After the “registration crisis”, the tension between Kosovo and Serbia rises again this time caused by the energy crisis and the mining of cryptocurrencies. Kosovar Police has seized 272 equipment for cryptocurrency mining whose energy consumption is very high and has become popular among the northern Serb population who do not recognize the Kosovar state and do not pay for electricity.
The Government of Kosovo has prohibited the production of cryptocurrencies as a solution to the energy crisis that the country has been suffering since December. According to EFE reports, it is estimated that about 10,000 people or operators in Kosovo work with cryptocurrencies, although the numbers are not precise nor is there exact data on the transactions.
As a consequence of the high consumption of electricity that this financial and computer activity entails, the authorities have decided to identify those places where Bitcoins and other cryptocurrencies are being mined to reduce energy consumption until the crisis is resolved.
The country has been affected by several breakdowns in obsolete Kosovar power plants and prices for importing electricity are very high. This has resulted in very high prices for consumers and a supply that cannot keep up with the high demand. In addition to the use of electric stoves in winter, which is very popular in the country, mining has become more popular as a mechanism to earn money faster.
Among the arrests made, the police requested the equipment of a driver who carried 6 mining machines with 42 graphics cards. The Minister of the Economy, Artane Rizvanolli, stated on Twitter that “tens of thousands of euros per month from taxpayers are saved to supply energy for hundreds of Kosovar families during the crisis” with this measure.
Tens of thousands of Euros per month of taxpayers saved = energy for hundreds of Kosovar families during the crisis.
Thank you @Kosovo_Police and Kosovo Customs #KosovoCustoms. https://t.co/byb4GzOfHR
— Artane Rizvanolli (@Artane_R) January 8, 2022
Young people facing an unemployment rate of 26% are very receptive to this new form of business. Also the Serb population, majority in the north of Kosovo, is embracing digital currency mining. This means more tension between Kosovo and Serbia, as Serbs living in that area they do not recognize the authority of the Pristina government and refuse to pay for the electricity they consume.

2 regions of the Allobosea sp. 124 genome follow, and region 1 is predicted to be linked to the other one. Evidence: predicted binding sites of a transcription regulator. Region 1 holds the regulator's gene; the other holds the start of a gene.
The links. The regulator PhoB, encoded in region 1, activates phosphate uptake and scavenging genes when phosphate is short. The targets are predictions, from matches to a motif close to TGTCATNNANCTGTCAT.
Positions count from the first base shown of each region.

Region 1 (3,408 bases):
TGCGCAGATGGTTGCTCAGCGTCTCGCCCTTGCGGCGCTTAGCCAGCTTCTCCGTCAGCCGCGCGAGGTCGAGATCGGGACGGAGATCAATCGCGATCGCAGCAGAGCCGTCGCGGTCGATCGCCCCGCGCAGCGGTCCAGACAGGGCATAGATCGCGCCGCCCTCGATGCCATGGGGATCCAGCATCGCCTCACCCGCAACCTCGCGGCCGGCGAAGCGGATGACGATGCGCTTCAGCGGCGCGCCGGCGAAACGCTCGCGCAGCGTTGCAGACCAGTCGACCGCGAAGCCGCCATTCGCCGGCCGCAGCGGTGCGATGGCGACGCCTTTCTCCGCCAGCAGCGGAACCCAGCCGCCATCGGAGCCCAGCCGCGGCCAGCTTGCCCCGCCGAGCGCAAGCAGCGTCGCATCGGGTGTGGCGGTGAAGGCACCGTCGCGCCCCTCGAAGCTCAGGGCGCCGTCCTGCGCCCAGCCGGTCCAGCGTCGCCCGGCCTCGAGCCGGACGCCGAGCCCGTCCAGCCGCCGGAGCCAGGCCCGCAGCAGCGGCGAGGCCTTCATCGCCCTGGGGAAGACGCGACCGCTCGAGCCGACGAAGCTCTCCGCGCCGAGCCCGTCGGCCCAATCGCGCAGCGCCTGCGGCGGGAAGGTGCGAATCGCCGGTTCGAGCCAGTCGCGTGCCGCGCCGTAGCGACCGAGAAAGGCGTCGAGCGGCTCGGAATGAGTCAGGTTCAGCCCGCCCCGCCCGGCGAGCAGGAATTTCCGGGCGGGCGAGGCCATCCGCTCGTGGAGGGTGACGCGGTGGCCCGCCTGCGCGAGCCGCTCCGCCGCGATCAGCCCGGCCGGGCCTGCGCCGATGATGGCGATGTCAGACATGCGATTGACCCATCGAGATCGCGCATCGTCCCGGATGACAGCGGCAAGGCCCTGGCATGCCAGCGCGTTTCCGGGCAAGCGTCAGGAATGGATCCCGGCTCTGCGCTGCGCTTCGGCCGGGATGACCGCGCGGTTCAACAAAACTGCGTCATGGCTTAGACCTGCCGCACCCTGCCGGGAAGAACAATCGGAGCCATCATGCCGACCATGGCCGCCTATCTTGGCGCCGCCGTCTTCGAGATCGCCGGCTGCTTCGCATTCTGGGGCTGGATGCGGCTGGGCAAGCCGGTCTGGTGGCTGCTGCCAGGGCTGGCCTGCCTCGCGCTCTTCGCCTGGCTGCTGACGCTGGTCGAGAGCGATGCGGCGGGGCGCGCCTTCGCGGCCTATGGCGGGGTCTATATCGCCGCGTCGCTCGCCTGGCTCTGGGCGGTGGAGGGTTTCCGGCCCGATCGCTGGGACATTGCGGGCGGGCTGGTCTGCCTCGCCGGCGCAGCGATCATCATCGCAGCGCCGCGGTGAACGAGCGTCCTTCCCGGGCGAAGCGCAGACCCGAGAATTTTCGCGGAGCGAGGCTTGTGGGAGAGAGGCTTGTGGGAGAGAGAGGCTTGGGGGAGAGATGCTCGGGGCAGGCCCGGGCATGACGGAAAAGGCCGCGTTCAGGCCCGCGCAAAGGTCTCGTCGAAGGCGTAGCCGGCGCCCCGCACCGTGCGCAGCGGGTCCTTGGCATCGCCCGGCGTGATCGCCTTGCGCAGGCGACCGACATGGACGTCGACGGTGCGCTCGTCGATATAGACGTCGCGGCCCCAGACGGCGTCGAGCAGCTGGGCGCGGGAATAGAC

Since the Balkan country’s independence from Serbia in 2008, these subsidies have been maintained, but at the end of 2021, the power grid operator KOSTT announced that would stop supplying free energy to the four northern municipalities of the country where the majority of Serbs live. This measure and others have been creating tension between the two countries for years and require the intervention of the European Union and NATO to reduce hostility.
The cost of mining
In order to extract cryptocurrencies, powerful computer equipment dedicated to carrying out complex processes is required, which translates into high electricity consumption. For this reason, this activity is considered as dangerous for the environment, a report from Trinity College Dublin indicates that bitcoin alone consumes as much electricity as an average-sized European country.
In addition, the growing popularity of this type of computer mining has increased the shortage of chips that is affecting the technology industry, increasing the prices of mobile phones and other products. However, most of the countries that have tightened the measures against mining in the last year have done so for another reason, China, for example, alludes to the risks that it entails for national stability and its speculation.
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